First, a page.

Pay-as-you-save home refurb set for relaunch after sale of Green Deal loan book?
Posted by Gabby Mallett on 26 January 2017 at 1:21 pm
I can’t remember how many blogs have a written on Green Deal, but I know it’s an awful lot. I was heavily involved with it in the early days, working with big organisations who intended to become Green Deal Providers, working with DECC (now BEIS) to help them to analyse how all the different policies would interact and even working with expert solicitors to get the first Green Deal Plans written.
Sadly the Green Deal didn’t ever take off as everyone hoped it might. It was beset by bad publicity about the interest rate or the lack of good installers and because the government failed to reach its targets (a million in this parliament) quickly it seemed to have ditched the idea. It had been launched with quite some fanfare. Jesse Norman, energy minister was quoted as saying, back in 2013, that the Government had ‘committed to improving the insulation of more than one million homes over this parliament’. Of course we have a different Government now.
Over the past year installers have been letting their Green Deal Accreditations lapse. Providers have not been actively selling Green Deal Plans since the Green Deal Finance Company (GDFC) stopped offering them in July 2015.
This left us thinking that the Green Deal, and particularly the pay-as-you-save mechanism, had been a good idea, but that it hadn’t been well executed.
But just look what has happened now. An ‘independent acquisition company’ called Breen Bidco No1 Limited, has bought up Green Deal Finance Company Services Limited. The new company is jointly owned by two others, Greenstone Finance Limited (“Greenstone”) and Aurium Capital Markets (“Aurium”). No, I hadn’t heard of any of them either.
So what have they bought and how much have they paid. It seems that they have paid out £40 million pounds and have bought just about everything the GDFC owned. They now take over the loan book (around 13,700 loans with a book value just under £50m), so current Green Deal Plan payments will still get processed (don’t worry if you have a Green Deal Plan - you shouldn’t’ notice any difference). They have bought the logo, the house with the tick that is already quite familiar to us. And now they intend to start selling Green Deal Loans again, by the end of March.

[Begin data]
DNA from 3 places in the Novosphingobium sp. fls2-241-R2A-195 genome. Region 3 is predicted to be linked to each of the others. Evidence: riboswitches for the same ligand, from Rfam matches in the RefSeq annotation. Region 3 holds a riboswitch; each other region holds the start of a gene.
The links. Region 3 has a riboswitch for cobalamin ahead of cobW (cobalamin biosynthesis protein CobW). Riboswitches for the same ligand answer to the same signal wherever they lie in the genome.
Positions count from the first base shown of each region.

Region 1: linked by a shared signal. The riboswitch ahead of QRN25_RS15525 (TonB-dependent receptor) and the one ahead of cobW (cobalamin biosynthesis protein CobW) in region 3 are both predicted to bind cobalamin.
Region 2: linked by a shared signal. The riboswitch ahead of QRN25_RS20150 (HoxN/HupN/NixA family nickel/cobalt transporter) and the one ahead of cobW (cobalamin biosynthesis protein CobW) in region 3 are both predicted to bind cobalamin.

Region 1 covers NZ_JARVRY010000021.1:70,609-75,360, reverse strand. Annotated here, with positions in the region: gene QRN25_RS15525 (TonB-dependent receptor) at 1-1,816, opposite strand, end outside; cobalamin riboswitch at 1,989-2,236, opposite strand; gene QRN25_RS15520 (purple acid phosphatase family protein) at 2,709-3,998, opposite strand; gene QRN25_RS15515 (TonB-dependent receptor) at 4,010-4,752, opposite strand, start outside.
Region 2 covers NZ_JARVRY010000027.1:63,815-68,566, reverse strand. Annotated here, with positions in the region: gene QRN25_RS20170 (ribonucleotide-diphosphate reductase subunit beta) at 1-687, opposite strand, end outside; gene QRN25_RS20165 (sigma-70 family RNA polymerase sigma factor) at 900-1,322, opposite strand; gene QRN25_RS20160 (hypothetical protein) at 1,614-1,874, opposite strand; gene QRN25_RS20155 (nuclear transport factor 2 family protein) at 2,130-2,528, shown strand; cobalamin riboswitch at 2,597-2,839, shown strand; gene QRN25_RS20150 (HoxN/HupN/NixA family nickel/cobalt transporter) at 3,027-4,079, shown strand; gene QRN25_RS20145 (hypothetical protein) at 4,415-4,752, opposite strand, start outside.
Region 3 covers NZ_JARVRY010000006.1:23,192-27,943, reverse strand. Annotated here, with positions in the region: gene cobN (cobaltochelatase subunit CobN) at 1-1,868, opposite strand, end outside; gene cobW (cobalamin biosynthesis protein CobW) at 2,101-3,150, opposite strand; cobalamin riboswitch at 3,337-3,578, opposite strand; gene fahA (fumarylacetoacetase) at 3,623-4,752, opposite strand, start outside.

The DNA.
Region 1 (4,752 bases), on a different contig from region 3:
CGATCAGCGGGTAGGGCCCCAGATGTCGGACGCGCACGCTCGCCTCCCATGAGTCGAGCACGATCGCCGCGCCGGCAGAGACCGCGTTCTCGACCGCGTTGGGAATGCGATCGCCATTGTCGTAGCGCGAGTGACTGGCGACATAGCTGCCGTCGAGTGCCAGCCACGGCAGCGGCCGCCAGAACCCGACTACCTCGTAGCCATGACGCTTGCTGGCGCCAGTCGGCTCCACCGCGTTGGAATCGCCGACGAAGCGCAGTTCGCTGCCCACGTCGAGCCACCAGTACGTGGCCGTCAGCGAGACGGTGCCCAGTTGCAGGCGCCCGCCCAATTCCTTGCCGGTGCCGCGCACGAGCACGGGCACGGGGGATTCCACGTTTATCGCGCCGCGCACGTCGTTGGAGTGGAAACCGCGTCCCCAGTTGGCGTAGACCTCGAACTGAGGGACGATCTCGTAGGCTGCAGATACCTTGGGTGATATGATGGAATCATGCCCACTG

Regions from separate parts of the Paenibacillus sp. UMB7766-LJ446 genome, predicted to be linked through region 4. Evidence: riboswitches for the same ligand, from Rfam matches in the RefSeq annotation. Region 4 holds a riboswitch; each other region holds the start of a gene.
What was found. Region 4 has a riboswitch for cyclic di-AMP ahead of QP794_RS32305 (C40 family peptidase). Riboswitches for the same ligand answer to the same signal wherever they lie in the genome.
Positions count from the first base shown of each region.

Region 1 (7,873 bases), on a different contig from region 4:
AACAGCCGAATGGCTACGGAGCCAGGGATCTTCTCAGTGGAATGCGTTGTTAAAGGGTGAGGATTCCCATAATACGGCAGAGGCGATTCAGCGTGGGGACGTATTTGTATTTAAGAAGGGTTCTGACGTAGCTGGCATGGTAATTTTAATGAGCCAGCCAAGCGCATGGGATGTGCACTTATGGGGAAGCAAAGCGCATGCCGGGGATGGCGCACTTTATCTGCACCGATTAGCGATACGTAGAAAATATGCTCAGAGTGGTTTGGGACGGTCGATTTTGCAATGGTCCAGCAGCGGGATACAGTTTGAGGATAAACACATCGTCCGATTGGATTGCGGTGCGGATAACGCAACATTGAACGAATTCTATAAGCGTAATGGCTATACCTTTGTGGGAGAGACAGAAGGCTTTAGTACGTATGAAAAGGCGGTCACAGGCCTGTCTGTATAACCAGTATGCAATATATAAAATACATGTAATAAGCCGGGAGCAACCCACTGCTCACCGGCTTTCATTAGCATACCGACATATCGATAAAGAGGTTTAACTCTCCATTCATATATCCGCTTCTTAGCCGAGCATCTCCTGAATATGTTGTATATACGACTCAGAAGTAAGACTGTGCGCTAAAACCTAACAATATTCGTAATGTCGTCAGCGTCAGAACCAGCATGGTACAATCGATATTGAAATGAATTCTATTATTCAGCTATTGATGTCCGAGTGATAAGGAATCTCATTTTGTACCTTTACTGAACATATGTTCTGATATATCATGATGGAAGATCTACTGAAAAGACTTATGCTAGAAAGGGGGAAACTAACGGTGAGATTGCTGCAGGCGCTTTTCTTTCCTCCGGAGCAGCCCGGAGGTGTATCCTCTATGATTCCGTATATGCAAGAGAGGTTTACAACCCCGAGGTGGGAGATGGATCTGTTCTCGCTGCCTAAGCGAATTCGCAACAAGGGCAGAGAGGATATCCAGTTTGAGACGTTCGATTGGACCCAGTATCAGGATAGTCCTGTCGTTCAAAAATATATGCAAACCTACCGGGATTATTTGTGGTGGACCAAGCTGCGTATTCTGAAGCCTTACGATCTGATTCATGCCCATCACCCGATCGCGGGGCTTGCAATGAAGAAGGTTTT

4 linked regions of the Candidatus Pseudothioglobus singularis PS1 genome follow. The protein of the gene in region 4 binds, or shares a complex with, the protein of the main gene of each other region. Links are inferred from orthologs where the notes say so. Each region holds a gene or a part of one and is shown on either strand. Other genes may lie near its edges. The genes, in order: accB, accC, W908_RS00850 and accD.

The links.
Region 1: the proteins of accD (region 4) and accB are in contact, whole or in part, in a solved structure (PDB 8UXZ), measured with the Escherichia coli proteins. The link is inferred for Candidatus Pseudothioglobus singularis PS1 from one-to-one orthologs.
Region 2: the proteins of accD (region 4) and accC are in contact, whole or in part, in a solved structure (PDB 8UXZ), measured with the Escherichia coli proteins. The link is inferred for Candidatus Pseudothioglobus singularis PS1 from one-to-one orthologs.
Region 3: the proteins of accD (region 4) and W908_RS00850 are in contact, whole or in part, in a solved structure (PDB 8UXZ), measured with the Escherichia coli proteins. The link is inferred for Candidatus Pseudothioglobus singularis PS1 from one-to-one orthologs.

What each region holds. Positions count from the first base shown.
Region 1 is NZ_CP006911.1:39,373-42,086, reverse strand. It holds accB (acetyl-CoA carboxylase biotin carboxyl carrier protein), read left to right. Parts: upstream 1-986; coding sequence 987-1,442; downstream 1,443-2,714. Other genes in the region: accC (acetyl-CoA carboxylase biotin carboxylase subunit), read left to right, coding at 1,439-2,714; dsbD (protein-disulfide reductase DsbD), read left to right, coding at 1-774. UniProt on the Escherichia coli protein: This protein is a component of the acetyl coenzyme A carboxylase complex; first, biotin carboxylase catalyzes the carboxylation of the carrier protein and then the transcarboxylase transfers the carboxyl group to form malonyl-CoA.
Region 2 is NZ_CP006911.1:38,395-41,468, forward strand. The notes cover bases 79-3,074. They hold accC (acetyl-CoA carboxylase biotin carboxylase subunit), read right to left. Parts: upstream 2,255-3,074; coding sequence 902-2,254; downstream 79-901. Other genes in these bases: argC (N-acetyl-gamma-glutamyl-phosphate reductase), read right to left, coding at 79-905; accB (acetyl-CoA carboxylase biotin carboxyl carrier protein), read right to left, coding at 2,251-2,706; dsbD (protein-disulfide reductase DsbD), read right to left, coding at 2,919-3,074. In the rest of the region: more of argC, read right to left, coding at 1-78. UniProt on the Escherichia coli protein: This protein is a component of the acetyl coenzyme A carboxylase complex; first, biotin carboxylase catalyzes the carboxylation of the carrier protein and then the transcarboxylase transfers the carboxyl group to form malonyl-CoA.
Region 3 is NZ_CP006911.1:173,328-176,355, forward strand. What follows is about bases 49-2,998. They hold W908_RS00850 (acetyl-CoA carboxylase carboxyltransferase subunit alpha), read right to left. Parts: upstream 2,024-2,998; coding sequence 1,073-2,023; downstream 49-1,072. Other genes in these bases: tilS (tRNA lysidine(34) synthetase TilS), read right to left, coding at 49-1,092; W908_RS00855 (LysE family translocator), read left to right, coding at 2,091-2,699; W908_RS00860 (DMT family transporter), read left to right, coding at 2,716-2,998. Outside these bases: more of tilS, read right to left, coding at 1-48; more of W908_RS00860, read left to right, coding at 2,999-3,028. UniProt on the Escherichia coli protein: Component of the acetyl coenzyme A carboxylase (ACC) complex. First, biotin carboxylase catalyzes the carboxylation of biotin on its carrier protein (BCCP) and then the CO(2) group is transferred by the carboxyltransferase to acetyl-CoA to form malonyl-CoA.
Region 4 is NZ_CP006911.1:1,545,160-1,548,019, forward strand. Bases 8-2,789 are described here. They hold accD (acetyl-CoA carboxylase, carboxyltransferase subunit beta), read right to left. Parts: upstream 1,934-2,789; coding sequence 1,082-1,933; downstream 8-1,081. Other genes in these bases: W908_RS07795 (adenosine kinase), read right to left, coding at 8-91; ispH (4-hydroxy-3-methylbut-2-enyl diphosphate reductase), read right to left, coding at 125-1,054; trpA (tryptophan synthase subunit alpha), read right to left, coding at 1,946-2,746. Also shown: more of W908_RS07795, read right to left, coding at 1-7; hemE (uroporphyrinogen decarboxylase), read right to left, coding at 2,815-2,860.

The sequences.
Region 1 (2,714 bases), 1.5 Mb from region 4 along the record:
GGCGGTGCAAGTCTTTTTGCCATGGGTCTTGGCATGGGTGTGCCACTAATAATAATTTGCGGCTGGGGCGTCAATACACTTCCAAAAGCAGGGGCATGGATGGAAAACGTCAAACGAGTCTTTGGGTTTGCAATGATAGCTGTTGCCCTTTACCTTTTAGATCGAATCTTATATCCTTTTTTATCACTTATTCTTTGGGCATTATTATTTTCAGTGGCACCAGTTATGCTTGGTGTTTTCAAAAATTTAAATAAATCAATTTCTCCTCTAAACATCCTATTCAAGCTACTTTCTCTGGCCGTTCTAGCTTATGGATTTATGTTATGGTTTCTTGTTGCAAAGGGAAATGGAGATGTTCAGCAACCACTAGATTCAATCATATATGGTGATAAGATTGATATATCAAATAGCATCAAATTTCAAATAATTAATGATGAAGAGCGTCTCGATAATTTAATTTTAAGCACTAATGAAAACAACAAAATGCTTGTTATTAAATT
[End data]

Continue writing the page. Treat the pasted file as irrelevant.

What do we think about this?
I think there are some real positives here. The fist being that the GDFC, with its proceeds of sale, has paid back a loan that it had from BEIS of £20.2m. The second is that it will be great to have someone in the market place selling loans which help people to renovate their homes to improve their energy efficiency and the third is that the pay-as-you-save mechanism is a great idea that helps people to install energy efficiency measures with no up-front costs.
The chief executive of Greenstone, one of the companies behind the buyout, seems to agree with me. He has said: “We believe that the concept of repaying your loan as you save on your energy bills is an excellent one and with the significant private investment that we have secured, we’re looking forward to rolling the Green Deal finance scheme out across the country. We will provide homeowners a cost-effective way to improve their homes and quality of life.”
What’s the downside?
Well there isn’t an obvious one yet, but I do think it’s a case of watch this space. The issues with the Green Deal will not be resolved overnight and it may be that the public already associate the brand with high repayments and poor service. Another concern of mine, and I may just be being a bit cynical here, is that these companies all appear to be relatively new and I wonder how much experience they have in supporting individual customers with energy efficiency and renewable energy. I am not writing them off already, but I do think they will have a steep learning curve if they really want to make this work.
Of course, YouGen will keep you posted on developments.
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